Midterm Grades. The report of the Academic Affairs Committee on early term feedback and midterm grades (see Appendix II) was presented to Council for discussion. It was clarified, in regard to the midterm grades, that if there was no grade yet to report, none would have to be reported. Professor Sentilles felt there was some danger that students who did not get D's or F's at midterm would feel they were assured at least a C for the semester.

Health Care Insurance. The letter from Chancellor Kiesler inviting community physicians to join the POS and HMO plans had been distributed at the beginning of the meeting as had the article from the most recent Columbia Daily Tribune reporting President Russell's rejection of the faculty petition for a six month delay in implementing the new health insurance scheme.

Chairman Hunvald spoke of the committee mentioned by the Chancellor to oversee the operation of the new health insurance plan after it went into effect. Professor Winfield wanted to hear from the physicians on Council as to their reaction to events. Professors Dix, Bauer, and Penney made the following points. As they saw it there were two businesses in competition, GenCare Sanus and the Christian Hospital Systems. Economics would govern whether other physicians would join the HMO. The ideas of managed care and the teaching-research mission of University Physicians were on a collision course. However, it was better for this to be threshed out here before the federal government came in. They too complained of the short time frame. Chairman Hunvald pointed out that President Russell's action, in rejecting the request for a six month delay, was not unexpected, but that the faculty meeting had impressed on the central administration the necessity to answer specific questions with specific information.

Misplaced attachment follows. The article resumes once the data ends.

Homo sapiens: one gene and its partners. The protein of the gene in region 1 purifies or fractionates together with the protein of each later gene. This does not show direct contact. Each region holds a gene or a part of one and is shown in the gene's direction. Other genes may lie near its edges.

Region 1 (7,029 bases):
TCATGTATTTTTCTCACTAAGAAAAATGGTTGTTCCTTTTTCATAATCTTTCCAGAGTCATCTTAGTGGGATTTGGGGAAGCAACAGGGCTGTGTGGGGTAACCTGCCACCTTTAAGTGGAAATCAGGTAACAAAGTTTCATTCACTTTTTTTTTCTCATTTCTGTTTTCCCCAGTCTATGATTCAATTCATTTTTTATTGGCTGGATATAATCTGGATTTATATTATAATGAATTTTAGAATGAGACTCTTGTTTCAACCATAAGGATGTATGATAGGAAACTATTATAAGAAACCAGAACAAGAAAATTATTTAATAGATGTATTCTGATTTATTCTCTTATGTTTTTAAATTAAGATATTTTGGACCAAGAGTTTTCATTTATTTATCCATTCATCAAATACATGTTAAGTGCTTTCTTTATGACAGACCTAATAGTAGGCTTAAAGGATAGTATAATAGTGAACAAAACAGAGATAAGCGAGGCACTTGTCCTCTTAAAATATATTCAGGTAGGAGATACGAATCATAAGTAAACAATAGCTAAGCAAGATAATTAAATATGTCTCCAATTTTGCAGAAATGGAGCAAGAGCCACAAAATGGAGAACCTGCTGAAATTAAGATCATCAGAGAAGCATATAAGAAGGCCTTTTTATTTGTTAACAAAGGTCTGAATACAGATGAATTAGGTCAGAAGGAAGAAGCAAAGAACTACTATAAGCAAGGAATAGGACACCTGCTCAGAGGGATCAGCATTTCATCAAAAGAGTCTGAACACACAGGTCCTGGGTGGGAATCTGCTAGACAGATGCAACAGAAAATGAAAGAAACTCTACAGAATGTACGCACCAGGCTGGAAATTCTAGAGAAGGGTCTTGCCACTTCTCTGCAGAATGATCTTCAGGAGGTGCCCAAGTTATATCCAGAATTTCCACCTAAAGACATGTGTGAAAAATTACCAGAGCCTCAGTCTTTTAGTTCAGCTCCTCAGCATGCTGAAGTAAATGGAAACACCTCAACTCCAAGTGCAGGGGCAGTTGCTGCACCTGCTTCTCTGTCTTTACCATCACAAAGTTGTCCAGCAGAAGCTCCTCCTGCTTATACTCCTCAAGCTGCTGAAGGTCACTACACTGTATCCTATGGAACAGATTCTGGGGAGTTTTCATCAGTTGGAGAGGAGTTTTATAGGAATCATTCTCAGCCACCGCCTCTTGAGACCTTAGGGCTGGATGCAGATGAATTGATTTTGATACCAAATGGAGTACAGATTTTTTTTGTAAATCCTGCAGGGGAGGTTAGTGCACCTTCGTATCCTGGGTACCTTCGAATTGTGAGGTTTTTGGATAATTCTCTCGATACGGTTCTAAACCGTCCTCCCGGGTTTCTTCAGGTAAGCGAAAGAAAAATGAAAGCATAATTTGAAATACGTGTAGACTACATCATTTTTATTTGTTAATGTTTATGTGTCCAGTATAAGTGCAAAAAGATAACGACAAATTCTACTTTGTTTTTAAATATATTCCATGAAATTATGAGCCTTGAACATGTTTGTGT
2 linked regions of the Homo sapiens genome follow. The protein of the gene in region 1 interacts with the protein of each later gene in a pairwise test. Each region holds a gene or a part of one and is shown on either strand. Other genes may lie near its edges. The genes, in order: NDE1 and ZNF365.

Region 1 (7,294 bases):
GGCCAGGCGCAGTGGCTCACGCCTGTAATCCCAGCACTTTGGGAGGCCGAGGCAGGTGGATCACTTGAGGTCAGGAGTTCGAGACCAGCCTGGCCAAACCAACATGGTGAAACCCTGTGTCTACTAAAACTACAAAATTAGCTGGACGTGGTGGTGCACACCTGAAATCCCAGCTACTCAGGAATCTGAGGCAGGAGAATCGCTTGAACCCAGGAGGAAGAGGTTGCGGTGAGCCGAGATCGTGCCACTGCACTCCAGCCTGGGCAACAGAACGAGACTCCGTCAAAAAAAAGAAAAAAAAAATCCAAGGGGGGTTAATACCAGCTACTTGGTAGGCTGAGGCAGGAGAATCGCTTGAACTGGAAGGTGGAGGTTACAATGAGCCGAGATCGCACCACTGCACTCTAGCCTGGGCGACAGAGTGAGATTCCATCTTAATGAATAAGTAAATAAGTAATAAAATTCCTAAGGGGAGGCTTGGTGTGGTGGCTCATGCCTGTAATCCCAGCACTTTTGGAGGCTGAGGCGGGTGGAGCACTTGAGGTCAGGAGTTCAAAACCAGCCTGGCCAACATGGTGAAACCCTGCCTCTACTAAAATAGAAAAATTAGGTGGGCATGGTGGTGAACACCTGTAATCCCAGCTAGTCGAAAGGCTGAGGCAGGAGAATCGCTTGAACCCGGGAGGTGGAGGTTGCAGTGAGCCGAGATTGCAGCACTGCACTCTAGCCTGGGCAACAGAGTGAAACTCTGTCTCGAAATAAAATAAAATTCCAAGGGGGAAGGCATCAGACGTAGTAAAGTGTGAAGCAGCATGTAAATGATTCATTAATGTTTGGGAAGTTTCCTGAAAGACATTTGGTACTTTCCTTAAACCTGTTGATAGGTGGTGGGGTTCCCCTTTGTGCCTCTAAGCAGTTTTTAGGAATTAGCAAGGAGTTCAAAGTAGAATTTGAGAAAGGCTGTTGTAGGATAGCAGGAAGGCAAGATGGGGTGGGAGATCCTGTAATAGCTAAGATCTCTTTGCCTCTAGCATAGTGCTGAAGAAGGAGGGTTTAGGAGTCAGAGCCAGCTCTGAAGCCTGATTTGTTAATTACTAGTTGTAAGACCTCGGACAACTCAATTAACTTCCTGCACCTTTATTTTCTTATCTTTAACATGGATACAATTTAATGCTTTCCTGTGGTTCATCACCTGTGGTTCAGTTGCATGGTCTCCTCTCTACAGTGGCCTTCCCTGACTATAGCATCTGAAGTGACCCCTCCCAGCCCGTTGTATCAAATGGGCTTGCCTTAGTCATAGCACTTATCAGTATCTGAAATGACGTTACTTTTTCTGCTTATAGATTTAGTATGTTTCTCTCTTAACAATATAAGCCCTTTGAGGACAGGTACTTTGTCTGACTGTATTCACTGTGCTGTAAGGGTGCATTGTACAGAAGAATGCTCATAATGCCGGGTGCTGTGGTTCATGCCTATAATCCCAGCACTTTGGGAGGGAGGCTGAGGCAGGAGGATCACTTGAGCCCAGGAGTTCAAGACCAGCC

The physicians commented on the financial impact of the new system on them, especially loss of income, when they themselves underwrote many of their own expenses. Professor Winfield thanked the physicians for their candor, and expressed her amazement that things had happened so fast.

Professor Sentilles spoke of the fact that faculty traveled so much, and spoke of the possibility of rider policies for those who traveled. He was not satisfied with reassurances given so far, but prophesied a tooth-and-nail fight to get retroactive coverage for expenses incurred elsewhere. Professor Plummer emphasized the need for an absolute limit on out-of-pocket expenses. Professor Miller then stated that many of his colleagues had seen the new health plan as a scam to salvage the revenues of the University Hospital.

Professor Bauer stated that the 25 percent cut taken by University Physicians would have to be made up by seeing more people in less time, at the expense of research and teaching. The university saw the Medical School as a cash cow, and it had already taken a big hit before this. Professor Penney spoke of the problems created by indigent care. Professor Miller then spoke of the impotence of the Faculty Council or any other such body to influence the course of events. We need a union, a powerful, unified voice which the administration would have to deal with. He then moved, "that the Faculty Council invite representatives of the relevant professional and labor organizations to campus to conduct an informational session and to enable the faculty, if it chooses, to select one or the other of these organizations to serve as its collective bargaining agent." He further stated that currently we have general faculty meetings, blow off steam, and then we crawl back to our offices and wait until the next crisis comes along.